Each fiber must be cleaned
thoroughly before stripping for splicing.
When ready to splice a fiber, strip off the buffer
coating(s) to expose the proper length of bare fiber.
Clean the fiber with appropriate wipes.
Cleave the fiber using the process appropriate to the
cleaver being used.
the first fiber into the mechanical splice. Most
splices are designed
to limit the depth of the fiber insertion by the
buffer coating on the
Clamp the fiber in place if fibers are held
separately. FiberLok splices clamp both fibers at
Repeat these steps for the second fiber.
Optimizing Splices Using A Visual Fault Locator
can sometimes improve the loss of a mechanical splice
withdrawing one of the fibers a slight amount,
rotating it slightly and
reinserting it. It works best with a VFL (visual fault
locator) if the
fiber ends that are being spliced are visible.
Shine a visual fault locator into the fiber and note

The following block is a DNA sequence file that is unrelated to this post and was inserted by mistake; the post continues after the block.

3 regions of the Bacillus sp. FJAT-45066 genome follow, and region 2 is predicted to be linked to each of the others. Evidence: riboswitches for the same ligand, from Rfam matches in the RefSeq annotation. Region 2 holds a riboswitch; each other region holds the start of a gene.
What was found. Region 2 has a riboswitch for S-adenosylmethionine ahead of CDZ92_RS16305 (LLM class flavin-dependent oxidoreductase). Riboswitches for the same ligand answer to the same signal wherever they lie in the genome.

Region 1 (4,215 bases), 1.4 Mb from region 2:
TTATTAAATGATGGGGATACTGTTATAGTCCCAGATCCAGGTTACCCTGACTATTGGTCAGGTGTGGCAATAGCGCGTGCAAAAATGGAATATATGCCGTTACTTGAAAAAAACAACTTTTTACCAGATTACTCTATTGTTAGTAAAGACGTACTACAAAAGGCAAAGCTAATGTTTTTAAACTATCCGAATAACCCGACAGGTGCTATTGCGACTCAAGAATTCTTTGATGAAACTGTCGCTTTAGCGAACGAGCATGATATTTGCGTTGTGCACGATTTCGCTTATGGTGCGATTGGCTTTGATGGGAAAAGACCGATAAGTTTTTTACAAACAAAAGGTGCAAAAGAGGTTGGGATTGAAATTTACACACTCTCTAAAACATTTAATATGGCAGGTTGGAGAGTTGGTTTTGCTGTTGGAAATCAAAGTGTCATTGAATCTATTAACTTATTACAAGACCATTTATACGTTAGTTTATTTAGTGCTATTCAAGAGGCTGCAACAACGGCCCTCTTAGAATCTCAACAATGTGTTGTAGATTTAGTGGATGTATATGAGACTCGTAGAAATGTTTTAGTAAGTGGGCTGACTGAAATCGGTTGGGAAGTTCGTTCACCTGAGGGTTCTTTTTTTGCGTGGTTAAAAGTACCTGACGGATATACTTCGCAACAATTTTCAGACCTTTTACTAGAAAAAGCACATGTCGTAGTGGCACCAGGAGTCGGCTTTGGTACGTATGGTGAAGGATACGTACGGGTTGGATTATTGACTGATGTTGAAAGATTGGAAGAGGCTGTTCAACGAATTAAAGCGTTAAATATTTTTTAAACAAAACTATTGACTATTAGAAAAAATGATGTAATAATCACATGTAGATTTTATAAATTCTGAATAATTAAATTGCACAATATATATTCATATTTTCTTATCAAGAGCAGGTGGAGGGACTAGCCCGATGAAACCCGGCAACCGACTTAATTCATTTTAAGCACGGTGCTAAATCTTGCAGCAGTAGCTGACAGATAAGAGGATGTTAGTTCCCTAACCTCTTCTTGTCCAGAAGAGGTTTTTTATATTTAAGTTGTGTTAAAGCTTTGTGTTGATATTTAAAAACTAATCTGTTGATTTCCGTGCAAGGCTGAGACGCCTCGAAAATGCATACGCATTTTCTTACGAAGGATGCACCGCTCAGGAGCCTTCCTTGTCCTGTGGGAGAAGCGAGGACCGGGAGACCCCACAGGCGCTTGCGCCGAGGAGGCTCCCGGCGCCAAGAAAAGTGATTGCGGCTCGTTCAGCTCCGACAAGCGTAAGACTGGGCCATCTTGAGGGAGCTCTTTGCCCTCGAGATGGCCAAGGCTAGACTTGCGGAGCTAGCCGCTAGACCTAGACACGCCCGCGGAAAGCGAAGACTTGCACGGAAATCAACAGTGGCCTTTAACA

the light loss at the splice (Left in photo).
Pull one fiber out by 1-2 mm (about 1/16 inch.)
Rotate the fiber slightly and reinsert fully.
Keep trying and watch for minimal light (Right in
Crimp fiber in place.
fibers are spliced, they
will be placed in a splice tray which is then placed
in an splice
closure. Outside plant closures will be carefully
sealed to prevent
moisture damage to the splices. In premises
patch panels have provision for splices in the back,
cables that contain metallic elements like armor or
must be grounded and bonded at each splice point.
Closures are designed
to clamp cable strength members to provide strength to
the cable out and seals to prevent moisture damage to
Splices can be used to create long
cable lengths by splicing multiple cable segments.
After splicing, the only way to test it is
with an OTDR.
Since OTDRs have directional errors, testing may be
required from both
directions and averaged. Generally long concatenated
cables are tested
with an OTDR and traces kept for documentation in case
Be aware of the OTDR distance resolution as a
limitation of testing
short premises cables.
Hands On, Mechanical Splicing
Videos on mechancial splicing on
the FOA Channel on